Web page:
One of the few things that really make me hesitant on shares of Pentair is its cash position. The company holds just 1% of its market capitalization ($131 million) in cash on the balance sheet. The company maintains a good debt rating and generates a lot of cash so liquidity shouldn’t be a problem. Cash on hand covers just 8% of the current liabilities compared to most companies that keep upwards of 15% of their near-term liabilities in liquid assets.
Cash flow has grown close to the same rate as profits, a good sign that management is not manipulating accounting standards to show stronger growth in income. Slightly lower investment spending last year produced stronger free cash flow.
Pentair Dividend and Growth
Shares of Pentair pay a market-average 2% yield, slightly lower than the 2.2% five-year average. Despite the weak environment for sales, management has remained committed to a strong cash return policy. The company pays out about 55% of its earnings as dividends, close to the five-year average, and has increased the per share dividend for 39 consecutive years.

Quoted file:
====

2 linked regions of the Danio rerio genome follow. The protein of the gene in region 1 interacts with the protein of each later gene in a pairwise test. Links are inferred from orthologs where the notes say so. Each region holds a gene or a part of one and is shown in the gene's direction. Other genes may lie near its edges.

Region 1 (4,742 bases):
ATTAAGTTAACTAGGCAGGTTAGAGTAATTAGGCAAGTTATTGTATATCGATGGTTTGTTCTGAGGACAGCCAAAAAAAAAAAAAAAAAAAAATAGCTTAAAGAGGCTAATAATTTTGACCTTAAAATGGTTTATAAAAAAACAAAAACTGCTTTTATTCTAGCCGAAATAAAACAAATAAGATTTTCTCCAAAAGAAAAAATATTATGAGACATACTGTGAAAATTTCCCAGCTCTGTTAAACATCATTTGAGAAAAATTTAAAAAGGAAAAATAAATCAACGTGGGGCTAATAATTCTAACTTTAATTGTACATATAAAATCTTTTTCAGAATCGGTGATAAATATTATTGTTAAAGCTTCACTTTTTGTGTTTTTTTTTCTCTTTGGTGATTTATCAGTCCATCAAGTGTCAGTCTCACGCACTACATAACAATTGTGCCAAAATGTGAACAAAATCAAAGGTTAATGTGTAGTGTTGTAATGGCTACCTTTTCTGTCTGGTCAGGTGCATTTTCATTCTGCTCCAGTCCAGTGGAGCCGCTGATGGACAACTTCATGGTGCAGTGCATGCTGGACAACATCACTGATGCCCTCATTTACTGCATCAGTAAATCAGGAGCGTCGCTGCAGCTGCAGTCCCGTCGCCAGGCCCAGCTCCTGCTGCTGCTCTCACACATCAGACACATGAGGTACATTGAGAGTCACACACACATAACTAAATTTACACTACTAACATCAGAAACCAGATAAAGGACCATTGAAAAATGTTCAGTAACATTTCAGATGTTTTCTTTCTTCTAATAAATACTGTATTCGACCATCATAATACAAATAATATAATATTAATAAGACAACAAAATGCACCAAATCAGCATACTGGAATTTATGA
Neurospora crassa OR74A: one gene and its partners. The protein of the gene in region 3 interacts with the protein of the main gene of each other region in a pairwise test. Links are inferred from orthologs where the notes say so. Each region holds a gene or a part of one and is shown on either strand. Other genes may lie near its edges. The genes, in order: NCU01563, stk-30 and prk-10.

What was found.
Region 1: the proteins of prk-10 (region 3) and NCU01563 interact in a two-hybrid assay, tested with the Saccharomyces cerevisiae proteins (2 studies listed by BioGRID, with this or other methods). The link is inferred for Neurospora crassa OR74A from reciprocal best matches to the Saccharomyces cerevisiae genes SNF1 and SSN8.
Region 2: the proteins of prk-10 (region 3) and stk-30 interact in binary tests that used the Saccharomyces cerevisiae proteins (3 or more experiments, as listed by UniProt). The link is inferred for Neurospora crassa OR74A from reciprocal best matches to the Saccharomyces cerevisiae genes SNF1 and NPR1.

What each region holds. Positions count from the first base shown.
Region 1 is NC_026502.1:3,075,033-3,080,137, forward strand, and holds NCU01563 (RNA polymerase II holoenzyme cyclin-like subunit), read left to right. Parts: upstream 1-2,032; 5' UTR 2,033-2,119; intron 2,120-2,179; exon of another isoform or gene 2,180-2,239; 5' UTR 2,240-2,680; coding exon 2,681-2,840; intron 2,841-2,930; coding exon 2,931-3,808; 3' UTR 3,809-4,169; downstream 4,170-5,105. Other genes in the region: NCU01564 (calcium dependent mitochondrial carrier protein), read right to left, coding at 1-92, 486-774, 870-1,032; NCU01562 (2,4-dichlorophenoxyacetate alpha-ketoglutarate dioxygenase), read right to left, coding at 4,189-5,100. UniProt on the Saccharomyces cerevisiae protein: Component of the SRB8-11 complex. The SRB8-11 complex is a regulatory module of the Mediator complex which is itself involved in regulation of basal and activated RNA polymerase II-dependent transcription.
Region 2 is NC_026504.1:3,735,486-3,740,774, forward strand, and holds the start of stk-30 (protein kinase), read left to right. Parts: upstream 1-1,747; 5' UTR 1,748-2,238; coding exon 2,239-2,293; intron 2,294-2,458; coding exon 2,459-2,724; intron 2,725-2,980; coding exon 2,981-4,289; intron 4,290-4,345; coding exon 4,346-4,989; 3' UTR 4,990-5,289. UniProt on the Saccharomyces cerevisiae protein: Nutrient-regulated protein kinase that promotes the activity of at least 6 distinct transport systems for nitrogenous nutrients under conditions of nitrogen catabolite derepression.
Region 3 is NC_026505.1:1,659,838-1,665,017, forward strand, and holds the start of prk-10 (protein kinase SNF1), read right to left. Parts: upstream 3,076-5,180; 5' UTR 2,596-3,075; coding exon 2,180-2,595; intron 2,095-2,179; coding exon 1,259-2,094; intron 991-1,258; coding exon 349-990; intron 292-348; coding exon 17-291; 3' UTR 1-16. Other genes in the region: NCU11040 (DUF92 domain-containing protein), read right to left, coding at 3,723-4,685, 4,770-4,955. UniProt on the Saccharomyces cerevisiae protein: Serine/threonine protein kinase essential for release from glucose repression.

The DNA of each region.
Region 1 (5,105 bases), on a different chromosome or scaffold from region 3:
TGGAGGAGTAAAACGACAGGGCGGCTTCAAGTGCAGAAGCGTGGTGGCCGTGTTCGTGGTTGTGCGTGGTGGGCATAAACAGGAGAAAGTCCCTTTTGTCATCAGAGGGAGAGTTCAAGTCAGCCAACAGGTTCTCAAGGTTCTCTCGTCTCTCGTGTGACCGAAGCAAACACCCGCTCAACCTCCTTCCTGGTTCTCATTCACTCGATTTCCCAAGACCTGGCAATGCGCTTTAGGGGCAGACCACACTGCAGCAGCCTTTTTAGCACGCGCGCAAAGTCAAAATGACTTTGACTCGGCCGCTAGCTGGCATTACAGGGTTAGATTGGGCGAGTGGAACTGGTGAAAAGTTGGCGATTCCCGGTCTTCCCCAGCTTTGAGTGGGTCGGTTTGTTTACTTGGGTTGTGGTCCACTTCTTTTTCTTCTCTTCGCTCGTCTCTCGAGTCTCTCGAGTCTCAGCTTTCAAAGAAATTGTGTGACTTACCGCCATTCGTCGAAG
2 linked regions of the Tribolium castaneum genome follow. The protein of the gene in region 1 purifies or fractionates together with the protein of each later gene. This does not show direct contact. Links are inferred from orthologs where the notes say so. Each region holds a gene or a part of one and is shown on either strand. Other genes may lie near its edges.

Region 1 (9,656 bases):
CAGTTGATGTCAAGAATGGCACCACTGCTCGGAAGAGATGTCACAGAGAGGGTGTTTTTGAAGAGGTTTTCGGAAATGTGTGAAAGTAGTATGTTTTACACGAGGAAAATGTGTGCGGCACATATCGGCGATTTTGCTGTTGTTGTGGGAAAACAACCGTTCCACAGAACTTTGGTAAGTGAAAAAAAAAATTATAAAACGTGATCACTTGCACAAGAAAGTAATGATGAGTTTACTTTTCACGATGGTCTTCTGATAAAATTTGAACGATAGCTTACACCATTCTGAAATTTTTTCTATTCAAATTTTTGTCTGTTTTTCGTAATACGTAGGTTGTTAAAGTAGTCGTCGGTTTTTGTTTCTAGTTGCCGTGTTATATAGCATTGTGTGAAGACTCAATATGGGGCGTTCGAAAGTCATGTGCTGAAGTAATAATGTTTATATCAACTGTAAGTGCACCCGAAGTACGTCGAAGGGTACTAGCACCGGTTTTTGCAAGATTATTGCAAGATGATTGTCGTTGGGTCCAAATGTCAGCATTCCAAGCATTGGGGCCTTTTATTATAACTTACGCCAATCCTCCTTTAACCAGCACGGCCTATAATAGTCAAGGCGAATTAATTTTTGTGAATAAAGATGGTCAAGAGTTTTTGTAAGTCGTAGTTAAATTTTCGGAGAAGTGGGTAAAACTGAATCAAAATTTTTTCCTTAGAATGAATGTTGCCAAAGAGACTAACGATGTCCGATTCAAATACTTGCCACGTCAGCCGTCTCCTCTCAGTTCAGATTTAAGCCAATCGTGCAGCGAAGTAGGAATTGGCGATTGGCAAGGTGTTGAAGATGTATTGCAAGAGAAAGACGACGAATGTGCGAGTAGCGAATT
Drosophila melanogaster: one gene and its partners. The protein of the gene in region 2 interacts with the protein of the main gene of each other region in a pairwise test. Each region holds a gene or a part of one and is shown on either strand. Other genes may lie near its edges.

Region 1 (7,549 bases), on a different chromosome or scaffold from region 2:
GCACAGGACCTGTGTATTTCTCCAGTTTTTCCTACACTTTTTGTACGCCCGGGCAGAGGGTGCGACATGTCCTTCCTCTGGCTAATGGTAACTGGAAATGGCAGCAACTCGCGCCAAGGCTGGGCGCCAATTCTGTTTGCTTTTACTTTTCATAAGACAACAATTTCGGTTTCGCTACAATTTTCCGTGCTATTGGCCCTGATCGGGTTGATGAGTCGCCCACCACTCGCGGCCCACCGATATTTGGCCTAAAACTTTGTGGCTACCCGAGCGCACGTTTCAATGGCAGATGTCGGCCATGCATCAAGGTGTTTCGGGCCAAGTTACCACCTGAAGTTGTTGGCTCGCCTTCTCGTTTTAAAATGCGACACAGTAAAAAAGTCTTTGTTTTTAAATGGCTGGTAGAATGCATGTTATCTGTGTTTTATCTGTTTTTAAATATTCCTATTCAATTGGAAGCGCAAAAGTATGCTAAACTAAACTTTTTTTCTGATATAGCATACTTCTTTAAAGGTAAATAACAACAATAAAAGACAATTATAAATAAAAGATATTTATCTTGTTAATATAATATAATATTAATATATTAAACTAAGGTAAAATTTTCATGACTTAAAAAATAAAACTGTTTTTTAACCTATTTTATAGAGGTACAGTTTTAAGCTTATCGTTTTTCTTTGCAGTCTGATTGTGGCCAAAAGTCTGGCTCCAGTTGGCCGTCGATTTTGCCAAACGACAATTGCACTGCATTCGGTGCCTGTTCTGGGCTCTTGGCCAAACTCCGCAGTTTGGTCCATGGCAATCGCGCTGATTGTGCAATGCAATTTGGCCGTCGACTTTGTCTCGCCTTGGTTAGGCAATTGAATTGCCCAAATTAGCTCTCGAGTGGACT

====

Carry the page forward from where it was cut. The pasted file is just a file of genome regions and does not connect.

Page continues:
The dividend, paid since 1976, has increased at a compound annual rate of 11% over the last five years. The company has more aggressively increased its share buybacks over the last few years, from just $13 million in 2011 to $1.15 billion last year. The board of directors authorized another $1 billion in share repurchases last December.
Pentair Stock Valuation
Shares are trading for 17.2 times trailing earnings, well under the industry average of 29.2 times earnings. Pentair has provided guidance of between $4.20 and $4.35 per share in 2015 earnings and free cash flow of $925 million. Earnings guidance is based on sales growth of 2% to 4% and further gains in margins.
The consensus earnings estimate among 21 analysts reporting to Yahoo Finance is for just $3.76 per share this year, well below management’s guidance and a little odd. Even next year’s estimate for $4.14 per share is below guidance. While it might be difficult for management to meet its guidance for 11% earnings growth over the $3.78 per share reported last year, I think earnings will come out higher than the market’s expectation.
The company’s near-term potential rests with some stability in oil prices and a return of global economic growth, particularly from the eurozone. We could see oil prices a little lower but things start looking better beyond 2015. A new monetary stimulus program from the European Central Bank is already starting to boost economic growth and could help on the currency and oil price front.
Pentair’s position in water purification and a good cash return policy makes it a solid buy for long-term investors. The dividend and repurchase programs should yield between 5% and 8% over the next year while longer-term upside could provide for even better returns. With the company’s leading position in water, it may even become a takeover target at some point as resource efficiency becomes a bigger concern.